Let me stand still a minute, and assure you that I have no bone to pick with the spiritually-minded. I don't know if there is a 'soul' that outlives the body or not. Maybe there is. But IF there is, and we are - for whatever godly reason - having a transitory 'physical experience', then I think it reasonable to assume that whatever work we are here to do should be done within the rules and limits of that physical reality. I'll put it thusly: If there is a God in the traditional sense, then he has gone through an awful lot of trouble to create a spacious universe and a nice cozy planet where we can breathe the air. I think it would show a lot more respect if we were to stop concentrating on the reality he has gone to great pains to hide; and focus our attention on the one he apparently wants us to function within right now - in this current life. Does that sound logical? It does to me.
If that makes sense to you, then I hope you'll go as far as embracing the manifest particulars of this human state in which we find ourselves. I know that some still are uncomfortable with the idea that we are descended from other species, so let's just set that aside. Maybe we were created as humans. If so, there is rich evidence that full humans similar to us (our species, Homo Sapiens) have been on earth for upwards of a hundred thousand years. That's a long time. Jesus lived 2,000 years ago. Humans had been around for fifty or a hundred times that long already. So that was time enough to develop some pretty entrenched characteristics, eh?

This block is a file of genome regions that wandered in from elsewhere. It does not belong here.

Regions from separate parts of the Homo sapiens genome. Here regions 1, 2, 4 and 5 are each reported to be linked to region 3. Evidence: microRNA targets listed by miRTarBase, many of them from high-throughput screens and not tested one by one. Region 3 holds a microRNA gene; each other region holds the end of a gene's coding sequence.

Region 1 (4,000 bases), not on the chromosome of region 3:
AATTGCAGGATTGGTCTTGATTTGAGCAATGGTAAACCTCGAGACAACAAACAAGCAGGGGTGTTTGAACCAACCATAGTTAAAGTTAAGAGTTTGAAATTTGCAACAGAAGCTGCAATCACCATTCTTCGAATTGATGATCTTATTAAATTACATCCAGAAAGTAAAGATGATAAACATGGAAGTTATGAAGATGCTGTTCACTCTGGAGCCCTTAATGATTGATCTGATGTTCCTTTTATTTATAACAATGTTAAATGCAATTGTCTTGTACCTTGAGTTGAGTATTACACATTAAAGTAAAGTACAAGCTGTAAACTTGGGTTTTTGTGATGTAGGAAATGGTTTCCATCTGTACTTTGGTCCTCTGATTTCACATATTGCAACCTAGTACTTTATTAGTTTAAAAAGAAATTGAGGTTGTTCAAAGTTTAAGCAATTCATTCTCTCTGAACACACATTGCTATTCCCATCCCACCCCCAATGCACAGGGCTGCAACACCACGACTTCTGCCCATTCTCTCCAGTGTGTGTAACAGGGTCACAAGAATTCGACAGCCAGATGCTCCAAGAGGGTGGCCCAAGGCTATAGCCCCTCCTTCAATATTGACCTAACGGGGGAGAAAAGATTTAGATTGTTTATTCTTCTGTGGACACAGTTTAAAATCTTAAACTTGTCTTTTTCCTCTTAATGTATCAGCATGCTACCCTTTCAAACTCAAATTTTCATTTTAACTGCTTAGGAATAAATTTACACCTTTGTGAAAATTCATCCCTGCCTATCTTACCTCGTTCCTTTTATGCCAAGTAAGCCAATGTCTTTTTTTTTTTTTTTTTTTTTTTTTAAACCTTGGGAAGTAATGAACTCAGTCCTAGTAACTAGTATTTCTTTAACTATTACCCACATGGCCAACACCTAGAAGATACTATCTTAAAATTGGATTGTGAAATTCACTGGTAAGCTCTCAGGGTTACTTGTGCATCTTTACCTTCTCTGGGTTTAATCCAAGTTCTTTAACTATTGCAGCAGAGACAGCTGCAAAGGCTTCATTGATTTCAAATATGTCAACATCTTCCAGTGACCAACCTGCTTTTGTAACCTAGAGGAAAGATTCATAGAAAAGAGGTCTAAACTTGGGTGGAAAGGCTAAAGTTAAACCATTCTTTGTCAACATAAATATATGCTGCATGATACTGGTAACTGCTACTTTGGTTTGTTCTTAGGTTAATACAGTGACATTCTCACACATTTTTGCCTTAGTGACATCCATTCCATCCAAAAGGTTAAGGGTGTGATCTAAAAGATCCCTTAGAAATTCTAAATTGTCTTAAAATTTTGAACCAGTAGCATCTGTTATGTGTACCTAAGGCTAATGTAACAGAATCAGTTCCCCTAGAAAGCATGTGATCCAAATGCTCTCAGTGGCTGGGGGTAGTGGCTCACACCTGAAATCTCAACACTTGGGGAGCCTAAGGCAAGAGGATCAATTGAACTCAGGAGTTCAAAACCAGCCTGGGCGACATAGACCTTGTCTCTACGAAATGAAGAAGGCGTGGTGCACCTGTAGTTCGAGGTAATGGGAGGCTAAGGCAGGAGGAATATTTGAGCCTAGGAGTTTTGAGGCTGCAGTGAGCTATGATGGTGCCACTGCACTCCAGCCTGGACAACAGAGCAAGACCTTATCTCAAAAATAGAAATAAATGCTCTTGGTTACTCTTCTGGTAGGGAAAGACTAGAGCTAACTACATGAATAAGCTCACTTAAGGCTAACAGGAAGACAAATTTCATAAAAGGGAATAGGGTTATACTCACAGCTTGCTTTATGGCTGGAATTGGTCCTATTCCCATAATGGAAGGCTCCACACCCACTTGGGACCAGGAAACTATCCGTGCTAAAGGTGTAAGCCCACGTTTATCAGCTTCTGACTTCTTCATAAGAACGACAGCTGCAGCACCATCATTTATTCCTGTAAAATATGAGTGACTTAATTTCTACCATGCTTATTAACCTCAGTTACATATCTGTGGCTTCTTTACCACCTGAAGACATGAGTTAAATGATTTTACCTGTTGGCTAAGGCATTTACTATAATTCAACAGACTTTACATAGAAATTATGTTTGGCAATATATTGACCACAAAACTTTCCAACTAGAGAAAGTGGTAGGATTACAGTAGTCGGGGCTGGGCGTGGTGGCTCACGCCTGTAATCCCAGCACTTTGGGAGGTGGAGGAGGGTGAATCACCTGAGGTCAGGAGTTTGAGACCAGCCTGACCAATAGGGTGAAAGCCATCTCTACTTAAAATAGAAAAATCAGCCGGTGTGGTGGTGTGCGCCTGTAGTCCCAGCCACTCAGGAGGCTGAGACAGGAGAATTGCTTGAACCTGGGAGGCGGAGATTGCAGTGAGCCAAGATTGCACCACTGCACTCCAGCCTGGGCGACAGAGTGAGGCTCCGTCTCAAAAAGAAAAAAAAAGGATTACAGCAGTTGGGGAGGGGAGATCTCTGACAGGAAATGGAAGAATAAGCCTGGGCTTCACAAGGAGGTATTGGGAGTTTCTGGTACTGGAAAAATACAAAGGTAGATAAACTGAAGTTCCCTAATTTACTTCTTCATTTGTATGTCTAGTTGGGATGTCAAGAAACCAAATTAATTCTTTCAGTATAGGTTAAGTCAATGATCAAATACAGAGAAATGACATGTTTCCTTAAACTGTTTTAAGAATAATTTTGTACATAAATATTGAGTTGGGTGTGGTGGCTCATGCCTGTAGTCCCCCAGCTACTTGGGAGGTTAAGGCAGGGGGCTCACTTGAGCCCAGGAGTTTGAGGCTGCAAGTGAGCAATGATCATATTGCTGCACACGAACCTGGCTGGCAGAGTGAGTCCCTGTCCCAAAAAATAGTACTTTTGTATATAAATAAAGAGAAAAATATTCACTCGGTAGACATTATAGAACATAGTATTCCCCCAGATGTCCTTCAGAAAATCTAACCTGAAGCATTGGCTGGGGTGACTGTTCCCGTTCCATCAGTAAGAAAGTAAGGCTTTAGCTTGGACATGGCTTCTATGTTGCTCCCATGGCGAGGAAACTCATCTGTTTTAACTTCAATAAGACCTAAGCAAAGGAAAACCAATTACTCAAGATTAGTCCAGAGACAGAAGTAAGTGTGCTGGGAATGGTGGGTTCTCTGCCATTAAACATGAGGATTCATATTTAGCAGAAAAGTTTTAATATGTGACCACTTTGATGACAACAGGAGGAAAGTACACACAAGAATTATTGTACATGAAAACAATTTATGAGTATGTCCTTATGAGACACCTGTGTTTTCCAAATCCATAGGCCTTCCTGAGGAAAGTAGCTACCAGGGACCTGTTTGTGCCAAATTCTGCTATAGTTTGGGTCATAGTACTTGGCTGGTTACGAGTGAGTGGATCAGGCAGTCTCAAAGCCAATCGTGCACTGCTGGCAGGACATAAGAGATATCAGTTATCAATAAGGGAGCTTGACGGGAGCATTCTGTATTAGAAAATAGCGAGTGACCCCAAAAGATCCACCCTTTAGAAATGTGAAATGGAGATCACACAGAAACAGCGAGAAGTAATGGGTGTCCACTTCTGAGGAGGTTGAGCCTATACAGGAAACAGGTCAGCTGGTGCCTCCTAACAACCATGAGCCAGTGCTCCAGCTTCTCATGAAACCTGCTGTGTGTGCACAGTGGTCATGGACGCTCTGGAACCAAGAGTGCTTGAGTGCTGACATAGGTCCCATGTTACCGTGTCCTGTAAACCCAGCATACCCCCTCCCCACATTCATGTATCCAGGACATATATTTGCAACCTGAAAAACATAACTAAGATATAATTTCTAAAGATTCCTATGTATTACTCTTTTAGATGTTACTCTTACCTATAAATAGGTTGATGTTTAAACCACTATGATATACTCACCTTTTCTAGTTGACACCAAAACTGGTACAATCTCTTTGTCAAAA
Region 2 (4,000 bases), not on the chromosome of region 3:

Some of these are clearly physical. We all know we must eat and drink every few hours. We know that without sleep we stop functioning. We are born helpless, and before dying we are that again. We all recognize these truths about our biological selves. And as we build our societies, accommodations for these truths are made.
But we also have a whole range of emotional characteristics. We have insecurities, sexual desires and jealousies, status needs ... a bunch of weirdnesses that are as common to human beings as the need for food and rest.